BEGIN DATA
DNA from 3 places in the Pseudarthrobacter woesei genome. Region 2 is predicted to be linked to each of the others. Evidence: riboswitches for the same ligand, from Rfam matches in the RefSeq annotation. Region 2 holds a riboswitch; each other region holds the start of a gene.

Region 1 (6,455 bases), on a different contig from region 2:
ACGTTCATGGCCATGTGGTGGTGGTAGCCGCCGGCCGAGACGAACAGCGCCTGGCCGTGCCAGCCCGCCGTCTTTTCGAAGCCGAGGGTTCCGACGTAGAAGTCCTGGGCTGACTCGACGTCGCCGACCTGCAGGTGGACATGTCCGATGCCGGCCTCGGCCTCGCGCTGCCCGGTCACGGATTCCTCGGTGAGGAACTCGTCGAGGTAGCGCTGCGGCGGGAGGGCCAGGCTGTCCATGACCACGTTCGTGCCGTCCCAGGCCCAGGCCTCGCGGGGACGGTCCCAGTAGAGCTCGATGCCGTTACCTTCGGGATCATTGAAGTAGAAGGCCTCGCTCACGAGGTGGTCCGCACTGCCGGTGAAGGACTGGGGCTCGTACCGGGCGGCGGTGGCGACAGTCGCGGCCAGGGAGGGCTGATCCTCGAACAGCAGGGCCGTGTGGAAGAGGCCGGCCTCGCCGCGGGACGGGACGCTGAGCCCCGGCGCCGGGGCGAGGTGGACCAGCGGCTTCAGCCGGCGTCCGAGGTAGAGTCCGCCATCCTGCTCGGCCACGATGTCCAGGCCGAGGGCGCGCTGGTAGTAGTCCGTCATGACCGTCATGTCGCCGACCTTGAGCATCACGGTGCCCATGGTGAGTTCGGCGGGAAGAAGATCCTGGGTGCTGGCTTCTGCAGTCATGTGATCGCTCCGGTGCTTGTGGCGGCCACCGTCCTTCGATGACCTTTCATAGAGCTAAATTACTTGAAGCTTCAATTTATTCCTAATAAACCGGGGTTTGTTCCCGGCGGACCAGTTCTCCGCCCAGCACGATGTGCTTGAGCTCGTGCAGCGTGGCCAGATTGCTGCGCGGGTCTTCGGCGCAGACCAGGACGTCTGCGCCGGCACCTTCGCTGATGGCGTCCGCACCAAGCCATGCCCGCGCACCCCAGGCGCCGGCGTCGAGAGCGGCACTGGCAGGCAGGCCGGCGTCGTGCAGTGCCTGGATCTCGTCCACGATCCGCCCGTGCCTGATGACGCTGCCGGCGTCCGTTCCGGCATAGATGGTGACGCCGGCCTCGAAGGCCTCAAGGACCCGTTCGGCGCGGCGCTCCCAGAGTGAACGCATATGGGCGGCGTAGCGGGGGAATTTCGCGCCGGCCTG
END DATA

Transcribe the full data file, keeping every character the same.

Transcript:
DNA from 3 places in the Pseudarthrobacter woesei genome. Region 2 is predicted to be linked to each of the others. Evidence: riboswitches for the same ligand, from Rfam matches in the RefSeq annotation. Region 2 holds a riboswitch; each other region holds the start of a gene.

Region 1 (6,455 bases), on a different contig from region 2:
ACGTTCATGGCCATGTGGTGGTGGTAGCCGCCGGCCGAGACGAACAGCGCCTGGCCGTGCCAGCCCGCCGTCTTTTCGAAGCCGAGGGTTCCGACGTAGAAGTCCTGGGCTGACTCGACGTCGCCGACCTGCAGGTGGACATGTCCGATGCCGGCCTCGGCCTCGCGCTGCCCGGTCACGGATTCCTCGGTGAGGAACTCGTCGAGGTAGCGCTGCGGCGGGAGGGCCAGGCTGTCCATGACCACGTTCGTGCCGTCCCAGGCCCAGGCCTCGCGGGGACGGTCCCAGTAGAGCTCGATGCCGTTACCTTCGGGATCATTGAAGTAGAAGGCCTCGCTCACGAGGTGGTCCGCACTGCCGGTGAAGGACTGGGGCTCGTACCGGGCGGCGGTGGCGACAGTCGCGGCCAGGGAGGGCTGATCCTCGAACAGCAGGGCCGTGTGGAAGAGGCCGGCCTCGCCGCGGGACGGGACGCTGAGCCCCGGCGCCGGGGCGAGGTGGACCAGCGGCTTCAGCCGGCGTCCGAGGTAGAGTCCGCCATCCTGCTCGGCCACGATGTCCAGGCCGAGGGCGCGCTGGTAGTAGTCCGTCATGACCGTCATGTCGCCGACCTTGAGCATCACGGTGCCCATGGTGAGTTCGGCGGGAAGAAGATCCTGGGTGCTGGCTTCTGCAGTCATGTGATCGCTCCGGTGCTTGTGGCGGCCACCGTCCTTCGATGACCTTTCATAGAGCTAAATTACTTGAAGCTTCAATTTATTCCTAATAAACCGGGGTTTGTTCCCGGCGGACCAGTTCTCCGCCCAGCACGATGTGCTTGAGCTCGTGCAGCGTGGCCAGATTGCTGCGCGGGTCTTCGGCGCAGACCAGGACGTCTGCGCCGGCACCTTCGCTGATGGCGTCCGCACCAAGCCATGCCCGCGCACCCCAGGCGCCGGCGTCGAGAGCGGCACTGGCAGGCAGGCCGGCGTCGTGCAGTGCCTGGATCTCGTCCACGATCCGCCCGTGCCTGATGACGCTGCCGGCGTCCGTTCCGGCATAGATGGTGACGCCGGCCTCGAAGGCCTCAAGGACCCGTTCGGCGCGGCGCTCCCAGAGTGAACGCATATGGGCGGCGTAGCGGGGGAATTTCGCGCCGGCCTG